Jack Berkefeld is a student-journalist in his 5th year of study at UTS. After a year on exchange in Argentina he dreams of being a Spanish-language reporter in Latin America. Having spent most of his life in Sydney he feels equipped to provide fellow Sydneysiders with a nuanced perspective on the goings on in our great city and country at large.
Syria’s development has been squandered on its civil war with half of its workers involved in activities relating to violence, according to new research.
Zaki Mehchy, co-founder of the independent Syrian Center for Policy Research (SCPR), believes social cohesion and economic development in his country have been undermined by all sides of the conflict in the pursuit of power.
Mr Mehchy told audience members at a recent event at University of Sydney that Syrian life was centred around violence.
“After we had the armed conflict the dynamics within the country changed, we are talking about institutional dynamics, economic, social dynamics, the violence became the core of all activities in Syria," Mr Mehchy said.
"For example, in terms of economics, we don’t have regular economy anymore. We have a violence-related economy and even one indicator mentioned that 50% of working people, of workers in Syria, are working in activities related to violence,” he said.
According to the center´s research this has contributed, among other factors, to an economic loss of $254.7 billion (USD) by 2015, 12.7 times Syria’s projected GDP for that year.
Mr. Mehchy said regional military powers had exploited institutions such as education systems as part of a broader effort to maintain their grip on power by fostering division.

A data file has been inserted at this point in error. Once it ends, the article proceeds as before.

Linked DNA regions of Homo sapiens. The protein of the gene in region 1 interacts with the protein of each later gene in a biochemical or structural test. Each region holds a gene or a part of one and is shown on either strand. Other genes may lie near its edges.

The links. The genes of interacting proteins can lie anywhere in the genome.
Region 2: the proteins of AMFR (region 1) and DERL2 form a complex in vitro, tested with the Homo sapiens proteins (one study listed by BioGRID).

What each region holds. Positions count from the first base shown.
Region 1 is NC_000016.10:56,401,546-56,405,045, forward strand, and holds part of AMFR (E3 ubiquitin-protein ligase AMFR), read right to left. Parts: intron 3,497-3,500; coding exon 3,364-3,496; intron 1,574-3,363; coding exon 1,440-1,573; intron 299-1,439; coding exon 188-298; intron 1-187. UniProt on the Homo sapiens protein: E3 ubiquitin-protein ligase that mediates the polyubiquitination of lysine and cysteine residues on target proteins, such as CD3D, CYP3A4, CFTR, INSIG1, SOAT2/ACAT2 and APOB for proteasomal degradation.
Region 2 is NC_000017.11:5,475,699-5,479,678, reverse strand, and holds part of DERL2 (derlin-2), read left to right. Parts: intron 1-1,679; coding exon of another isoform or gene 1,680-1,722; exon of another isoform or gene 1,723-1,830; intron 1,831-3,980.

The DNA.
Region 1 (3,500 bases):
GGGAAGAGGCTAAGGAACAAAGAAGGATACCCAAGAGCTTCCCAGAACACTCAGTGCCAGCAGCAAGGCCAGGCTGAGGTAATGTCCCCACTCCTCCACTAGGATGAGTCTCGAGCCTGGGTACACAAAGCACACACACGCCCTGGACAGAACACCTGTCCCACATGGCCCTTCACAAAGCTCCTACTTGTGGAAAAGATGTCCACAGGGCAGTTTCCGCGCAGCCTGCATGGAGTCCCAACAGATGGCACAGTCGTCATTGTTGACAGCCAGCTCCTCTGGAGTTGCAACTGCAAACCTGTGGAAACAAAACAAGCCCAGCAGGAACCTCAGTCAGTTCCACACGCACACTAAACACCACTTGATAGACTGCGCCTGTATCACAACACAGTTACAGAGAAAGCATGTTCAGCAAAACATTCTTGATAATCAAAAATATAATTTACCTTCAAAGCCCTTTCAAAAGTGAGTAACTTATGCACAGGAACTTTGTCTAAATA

“Due to the fragmentation and the de facto authority in different regions, each authority attempts to have its own curriculum its own education system and this curriculum is basically or is based on hating the others. This creates a large crack in the Syrian society and of course it will have also future impact on the social cohesion in the country,” he said.
The talk was part of a larger speaking tour organised by Associate Research Fellow Dr. Dara Conduit from the Middle East Studies Forum (MESF) with funding from the Council for Australian-Arab Relations (CAAR) to better educate Australians and their leaders on the civil war.
“I think it’s incredibly important with the Syrian conflict becoming ever more complex by the day, that we let the data speak for itself. Things are getting so polarised that you know, sitting back and actually looking at what’s going on from a technical perspective is excellent for Australians to understand,” Dr Conduit said.
Mr. Mehchy also met with officials from the Department of Foreign Affairs and Trade (DFAT) and other government organisations.
According to Al-Jazeera , Syria’s territory is divided between government forces, rebel forces such as the Free Syria Army (FSA),Turkish forces, Kurdish forces, the Islamic State of Iraq and the Levant (ISIL) and other smaller groups.
The conflict began in 2011 and has entered its eighth year.